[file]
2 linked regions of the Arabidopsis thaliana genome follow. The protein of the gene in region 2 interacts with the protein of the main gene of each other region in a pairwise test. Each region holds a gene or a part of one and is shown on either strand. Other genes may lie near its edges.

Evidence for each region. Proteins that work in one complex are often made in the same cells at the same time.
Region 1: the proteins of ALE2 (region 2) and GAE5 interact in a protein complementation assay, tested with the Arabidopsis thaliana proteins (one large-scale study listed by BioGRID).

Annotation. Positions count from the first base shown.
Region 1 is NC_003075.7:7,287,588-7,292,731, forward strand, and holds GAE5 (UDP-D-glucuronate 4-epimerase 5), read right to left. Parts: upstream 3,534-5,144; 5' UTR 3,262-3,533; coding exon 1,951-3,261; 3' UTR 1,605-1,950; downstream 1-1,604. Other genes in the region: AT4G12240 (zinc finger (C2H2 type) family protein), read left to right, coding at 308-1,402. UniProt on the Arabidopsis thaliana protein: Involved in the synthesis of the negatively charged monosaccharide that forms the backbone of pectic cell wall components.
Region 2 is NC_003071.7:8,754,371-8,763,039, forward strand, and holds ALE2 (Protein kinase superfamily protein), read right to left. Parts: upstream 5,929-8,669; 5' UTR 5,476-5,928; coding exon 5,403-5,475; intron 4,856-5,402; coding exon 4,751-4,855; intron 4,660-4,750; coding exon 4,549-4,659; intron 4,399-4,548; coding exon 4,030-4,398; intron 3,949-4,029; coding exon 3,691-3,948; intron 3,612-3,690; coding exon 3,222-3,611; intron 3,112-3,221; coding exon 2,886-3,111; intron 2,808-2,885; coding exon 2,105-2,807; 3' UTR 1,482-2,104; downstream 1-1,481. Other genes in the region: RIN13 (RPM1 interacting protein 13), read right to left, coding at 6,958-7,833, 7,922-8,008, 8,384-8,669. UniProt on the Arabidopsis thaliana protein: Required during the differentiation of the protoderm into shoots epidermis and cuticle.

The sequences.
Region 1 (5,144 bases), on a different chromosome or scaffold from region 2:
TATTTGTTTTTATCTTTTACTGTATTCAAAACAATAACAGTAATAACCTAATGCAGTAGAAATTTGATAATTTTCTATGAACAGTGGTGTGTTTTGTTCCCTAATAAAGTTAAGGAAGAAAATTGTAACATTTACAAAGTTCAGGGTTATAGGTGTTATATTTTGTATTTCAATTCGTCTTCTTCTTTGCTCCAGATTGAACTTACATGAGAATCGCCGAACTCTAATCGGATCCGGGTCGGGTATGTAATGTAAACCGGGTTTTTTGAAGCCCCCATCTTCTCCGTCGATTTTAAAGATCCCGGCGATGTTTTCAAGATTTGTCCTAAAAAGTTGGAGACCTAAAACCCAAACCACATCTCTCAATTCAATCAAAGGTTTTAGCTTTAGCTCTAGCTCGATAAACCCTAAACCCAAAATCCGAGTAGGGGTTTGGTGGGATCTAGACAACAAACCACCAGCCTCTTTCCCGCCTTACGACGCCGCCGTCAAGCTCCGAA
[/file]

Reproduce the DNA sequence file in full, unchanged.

2 linked regions of the Arabidopsis thaliana genome follow. The protein of the gene in region 2 interacts with the protein of the main gene of each other region in a pairwise test. Each region holds a gene or a part of one and is shown on either strand. Other genes may lie near its edges.

Evidence for each region. Proteins that work in one complex are often made in the same cells at the same time.
Region 1: the proteins of ALE2 (region 2) and GAE5 interact in a protein complementation assay, tested with the Arabidopsis thaliana proteins (one large-scale study listed by BioGRID).

Annotation. Positions count from the first base shown.
Region 1 is NC_003075.7:7,287,588-7,292,731, forward strand, and holds GAE5 (UDP-D-glucuronate 4-epimerase 5), read right to left. Parts: upstream 3,534-5,144; 5' UTR 3,262-3,533; coding exon 1,951-3,261; 3' UTR 1,605-1,950; downstream 1-1,604. Other genes in the region: AT4G12240 (zinc finger (C2H2 type) family protein), read left to right, coding at 308-1,402. UniProt on the Arabidopsis thaliana protein: Involved in the synthesis of the negatively charged monosaccharide that forms the backbone of pectic cell wall components.
Region 2 is NC_003071.7:8,754,371-8,763,039, forward strand, and holds ALE2 (Protein kinase superfamily protein), read right to left. Parts: upstream 5,929-8,669; 5' UTR 5,476-5,928; coding exon 5,403-5,475; intron 4,856-5,402; coding exon 4,751-4,855; intron 4,660-4,750; coding exon 4,549-4,659; intron 4,399-4,548; coding exon 4,030-4,398; intron 3,949-4,029; coding exon 3,691-3,948; intron 3,612-3,690; coding exon 3,222-3,611; intron 3,112-3,221; coding exon 2,886-3,111; intron 2,808-2,885; coding exon 2,105-2,807; 3' UTR 1,482-2,104; downstream 1-1,481. Other genes in the region: RIN13 (RPM1 interacting protein 13), read right to left, coding at 6,958-7,833, 7,922-8,008, 8,384-8,669. UniProt on the Arabidopsis thaliana protein: Required during the differentiation of the protoderm into shoots epidermis and cuticle.

The sequences.
Region 1 (5,144 bases), on a different chromosome or scaffold from region 2:
TATTTGTTTTTATCTTTTACTGTATTCAAAACAATAACAGTAATAACCTAATGCAGTAGAAATTTGATAATTTTCTATGAACAGTGGTGTGTTTTGTTCCCTAATAAAGTTAAGGAAGAAAATTGTAACATTTACAAAGTTCAGGGTTATAGGTGTTATATTTTGTATTTCAATTCGTCTTCTTCTTTGCTCCAGATTGAACTTACATGAGAATCGCCGAACTCTAATCGGATCCGGGTCGGGTATGTAATGTAAACCGGGTTTTTTGAAGCCCCCATCTTCTCCGTCGATTTTAAAGATCCCGGCGATGTTTTCAAGATTTGTCCTAAAAAGTTGGAGACCTAAAACCCAAACCACATCTCTCAATTCAATCAAAGGTTTTAGCTTTAGCTCTAGCTCGATAAACCCTAAACCCAAAATCCGAGTAGGGGTTTGGTGGGATCTAGACAACAAACCACCAGCCTCTTTCCCGCCTTACGACGCCGCCGTCAAGCTCCGAA